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Expedience
Metal freak

Joined: Wed Aug 27, 2008 4:22 am
Posts: 4132
PostPosted: Sun Feb 07, 2016 6:52 am 
 

I'd like to gauge the general importance of lyrics to listeners here. What exactly do they mean to you personally, if anything?

My first instinct was always to say 'none whatsoever'. I'd never really considered them as anything other than a string of words. Rather than take meaning from what is being said, I would instead assign them a meaning based on the music I was hearing. When Summoning is being played I'd imagine them singing about ornate halls deep in abandoned mountain valleys, and I wouldn't give a shit if the booklet lyrics said something completely different.

I wonder how common this is with other metal listeners. I also wonder how much I'm missing by not paying attention to what's being sung, because I also listen to folk, rock and opera and take much more from lyrics in those two genres.

Something I've also considered is whether we're drawn to metal because we form ideas differently somehow. I was talking about an acoustic rock song with a friend recently and became aware that she didn't like it because she couldn't understand the words (the vocals were very low in the mix). This was a shock to me. The way people get enjoyment from music must vary extraordinarily widely, whether verbally, rhythmically, musically, structurally or otherwise.

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Morn Of Solace
Metal newbie

Joined: Tue Apr 01, 2014 2:19 am
Posts: 318
Location: Italy
PostPosted: Sun Feb 07, 2016 8:14 am 
 

It really depends on the genre, i often found them to be the proverbial "icing on the cake", but an icing that can bring my enjoyment up to 11! :)

banal or incomprehensible lyrics don't really destroy a riff-driven album, but can make the difference on singer-songwriter one by turning simple catchy chords to really an experience.
I still remember how my view of New Model Army changed after i started to pay attention to the words, becoming one of my favorites instead of simply a "good band with catchy riffs" and making me discover how carefully crafted are their songs.

Great words can't save an album i don't like, but can really give me the will to keep trying to listen it from time to time!

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Dhranna
Metal newbie

Joined: Sat Jan 10, 2015 9:27 am
Posts: 128
Location: United Kingdom
PostPosted: Sun Feb 07, 2016 8:43 am 
 

Lyrics are of vital importance to me in a lot of music. Over the years Ive found my own way to balance that out depending on the style of music. I feel you can give equal attention to all aspects of a song if you so desire. I know people who feel that lyrics are nothing more than a distraction. Sometimes they're not important. As far as metal goes, esp BM which I mainly listen to, the lyrics are often terrible, juvenile, in broken English/ a foreign language or incomprehensible. I'm quite happy with that for BM but would find it unbearable in other music genres.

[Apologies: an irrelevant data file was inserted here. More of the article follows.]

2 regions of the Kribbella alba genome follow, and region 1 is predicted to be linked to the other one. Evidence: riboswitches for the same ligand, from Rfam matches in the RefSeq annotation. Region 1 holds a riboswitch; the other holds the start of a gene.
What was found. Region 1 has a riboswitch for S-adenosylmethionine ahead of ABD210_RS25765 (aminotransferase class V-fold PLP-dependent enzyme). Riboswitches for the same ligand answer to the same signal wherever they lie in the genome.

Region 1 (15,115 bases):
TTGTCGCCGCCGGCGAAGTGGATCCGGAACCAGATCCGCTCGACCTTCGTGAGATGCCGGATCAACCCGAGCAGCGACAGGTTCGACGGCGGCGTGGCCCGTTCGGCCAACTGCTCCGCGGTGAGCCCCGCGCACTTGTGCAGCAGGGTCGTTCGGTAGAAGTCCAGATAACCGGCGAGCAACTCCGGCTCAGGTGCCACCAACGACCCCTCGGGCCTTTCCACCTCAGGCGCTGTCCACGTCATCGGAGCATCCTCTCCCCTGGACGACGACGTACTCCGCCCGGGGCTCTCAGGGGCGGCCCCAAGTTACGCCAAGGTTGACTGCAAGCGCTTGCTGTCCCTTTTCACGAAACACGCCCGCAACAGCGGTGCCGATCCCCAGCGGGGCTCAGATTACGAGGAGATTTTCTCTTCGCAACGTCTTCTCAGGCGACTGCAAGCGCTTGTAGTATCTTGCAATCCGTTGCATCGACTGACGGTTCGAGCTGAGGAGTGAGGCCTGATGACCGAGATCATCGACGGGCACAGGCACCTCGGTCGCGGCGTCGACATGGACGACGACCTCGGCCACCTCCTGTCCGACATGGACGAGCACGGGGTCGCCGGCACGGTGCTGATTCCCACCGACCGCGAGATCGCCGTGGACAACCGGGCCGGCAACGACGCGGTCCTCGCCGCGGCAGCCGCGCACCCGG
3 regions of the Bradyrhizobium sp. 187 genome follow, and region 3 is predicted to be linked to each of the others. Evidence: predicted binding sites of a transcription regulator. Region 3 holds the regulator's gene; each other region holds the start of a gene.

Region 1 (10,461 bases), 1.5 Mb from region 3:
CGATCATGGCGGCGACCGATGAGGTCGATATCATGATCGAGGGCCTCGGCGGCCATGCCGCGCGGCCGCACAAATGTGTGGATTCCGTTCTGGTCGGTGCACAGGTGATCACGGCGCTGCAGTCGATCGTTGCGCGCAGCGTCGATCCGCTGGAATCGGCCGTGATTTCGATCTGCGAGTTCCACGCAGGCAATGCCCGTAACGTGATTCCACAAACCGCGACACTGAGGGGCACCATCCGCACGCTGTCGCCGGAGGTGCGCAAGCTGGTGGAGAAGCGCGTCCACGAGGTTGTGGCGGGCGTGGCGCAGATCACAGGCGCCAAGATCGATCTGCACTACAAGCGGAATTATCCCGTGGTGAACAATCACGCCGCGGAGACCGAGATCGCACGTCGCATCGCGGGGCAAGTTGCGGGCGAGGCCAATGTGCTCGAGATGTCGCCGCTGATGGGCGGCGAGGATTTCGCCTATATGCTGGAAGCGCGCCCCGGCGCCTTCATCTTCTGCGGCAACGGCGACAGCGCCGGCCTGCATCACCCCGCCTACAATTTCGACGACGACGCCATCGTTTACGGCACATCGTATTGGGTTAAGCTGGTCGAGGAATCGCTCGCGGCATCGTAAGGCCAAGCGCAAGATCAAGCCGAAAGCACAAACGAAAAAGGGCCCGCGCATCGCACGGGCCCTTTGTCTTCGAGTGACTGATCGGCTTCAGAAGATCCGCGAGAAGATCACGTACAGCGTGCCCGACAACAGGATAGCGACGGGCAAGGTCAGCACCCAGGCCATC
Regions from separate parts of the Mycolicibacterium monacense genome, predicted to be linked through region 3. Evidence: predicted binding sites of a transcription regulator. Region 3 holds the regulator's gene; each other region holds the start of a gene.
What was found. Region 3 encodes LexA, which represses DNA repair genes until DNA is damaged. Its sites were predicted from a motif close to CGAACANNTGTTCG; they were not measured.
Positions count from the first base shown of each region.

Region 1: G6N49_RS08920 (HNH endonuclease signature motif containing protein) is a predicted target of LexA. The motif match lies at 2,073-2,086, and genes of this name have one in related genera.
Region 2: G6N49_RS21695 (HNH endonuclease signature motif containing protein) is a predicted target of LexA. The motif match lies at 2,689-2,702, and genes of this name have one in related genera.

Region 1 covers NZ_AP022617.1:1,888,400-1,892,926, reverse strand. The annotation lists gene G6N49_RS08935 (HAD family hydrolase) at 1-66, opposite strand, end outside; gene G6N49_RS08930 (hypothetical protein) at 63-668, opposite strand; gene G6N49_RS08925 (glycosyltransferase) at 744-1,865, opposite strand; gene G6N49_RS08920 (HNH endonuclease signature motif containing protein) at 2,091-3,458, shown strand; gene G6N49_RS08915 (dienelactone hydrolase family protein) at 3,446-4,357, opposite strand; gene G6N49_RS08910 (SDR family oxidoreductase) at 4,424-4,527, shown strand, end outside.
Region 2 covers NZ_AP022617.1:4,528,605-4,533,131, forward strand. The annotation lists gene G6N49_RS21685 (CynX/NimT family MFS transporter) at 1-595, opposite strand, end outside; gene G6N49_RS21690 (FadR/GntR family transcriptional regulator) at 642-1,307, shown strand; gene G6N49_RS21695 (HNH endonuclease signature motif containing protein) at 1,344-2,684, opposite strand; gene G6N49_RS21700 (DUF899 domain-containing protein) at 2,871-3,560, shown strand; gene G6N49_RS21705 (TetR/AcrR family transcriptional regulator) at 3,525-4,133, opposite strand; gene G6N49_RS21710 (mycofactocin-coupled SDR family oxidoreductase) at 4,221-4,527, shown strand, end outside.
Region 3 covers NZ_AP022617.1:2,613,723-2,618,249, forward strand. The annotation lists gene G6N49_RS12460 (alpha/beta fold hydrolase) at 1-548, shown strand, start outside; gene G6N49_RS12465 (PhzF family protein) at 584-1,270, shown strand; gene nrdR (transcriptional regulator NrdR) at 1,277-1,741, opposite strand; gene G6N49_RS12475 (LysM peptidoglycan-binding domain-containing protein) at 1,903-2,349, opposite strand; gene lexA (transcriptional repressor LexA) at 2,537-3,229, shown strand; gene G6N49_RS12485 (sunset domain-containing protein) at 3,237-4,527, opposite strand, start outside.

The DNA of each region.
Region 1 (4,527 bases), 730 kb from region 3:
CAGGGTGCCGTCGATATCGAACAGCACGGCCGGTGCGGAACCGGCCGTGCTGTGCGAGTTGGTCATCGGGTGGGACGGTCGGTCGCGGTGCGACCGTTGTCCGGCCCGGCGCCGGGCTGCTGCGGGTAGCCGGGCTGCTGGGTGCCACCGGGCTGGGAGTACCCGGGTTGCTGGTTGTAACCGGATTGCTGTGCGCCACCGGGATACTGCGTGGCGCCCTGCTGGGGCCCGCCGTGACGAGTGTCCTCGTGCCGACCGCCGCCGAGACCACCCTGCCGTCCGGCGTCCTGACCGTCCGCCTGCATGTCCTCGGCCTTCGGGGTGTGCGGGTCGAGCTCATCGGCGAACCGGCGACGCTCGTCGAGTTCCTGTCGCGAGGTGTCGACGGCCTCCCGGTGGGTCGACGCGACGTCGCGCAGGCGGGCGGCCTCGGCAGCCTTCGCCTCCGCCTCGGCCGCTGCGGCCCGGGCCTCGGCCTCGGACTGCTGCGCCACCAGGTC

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Bishop_Drugsalot
Metal newbie

Joined: Sun Jun 10, 2012 10:42 am
Posts: 339
Location: Finland
PostPosted: Sun Feb 07, 2016 8:59 am 
 

They are important. As much as the general content of them, I care about how they fit with the music. That's why I can't really get behind life-affirming lyrics in black metal (or white metal whatever) and so forth. Certain lyrical themes are of course more dear to me than others but well written meaningful lyrics mean a lot no matter the content.
The lyrics actually play a bigger part for me in almost every other genre than metal, hence I have to dig a little more to find stuff I really dig.
Well, not maybe dancepop, funk and so forth but in country, folk, and others in that vein.

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wrathchild_88
Metalhead

Joined: Tue Mar 14, 2006 4:16 pm
Posts: 411
Location: United Kingdom
PostPosted: Sun Feb 07, 2016 10:34 am 
 

Lyrics are the least important thing about music to me. I tend to think of vocals as another instrument; how they fit in sonically with the rest of the band and their general tone matter to me more than what they're saying.
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ScandalfTheShite
Metalhead

Joined: Sun Oct 21, 2012 10:46 am
Posts: 613
Location: Finland
PostPosted: Sun Feb 07, 2016 11:43 am 
 

For the most part, I don't really care. But sometimes good lyrics make the songs even better, and are in that way an essential part of the whole experience. For example Reverend Bizarre and Babylon Whores had interesting topics in their songs. I don't of course understand all their meanings, but can still appreciate them. Celtic Frost's To Mega Therion has lyrics which are well in line with the majestic atmosphere. Also the Finnish lyrics of Enochian Crescent/The Crescent have really affected my own writing.

But for the most time I don't really pay attention to them. I listen music with headbones, and don't read the booklets.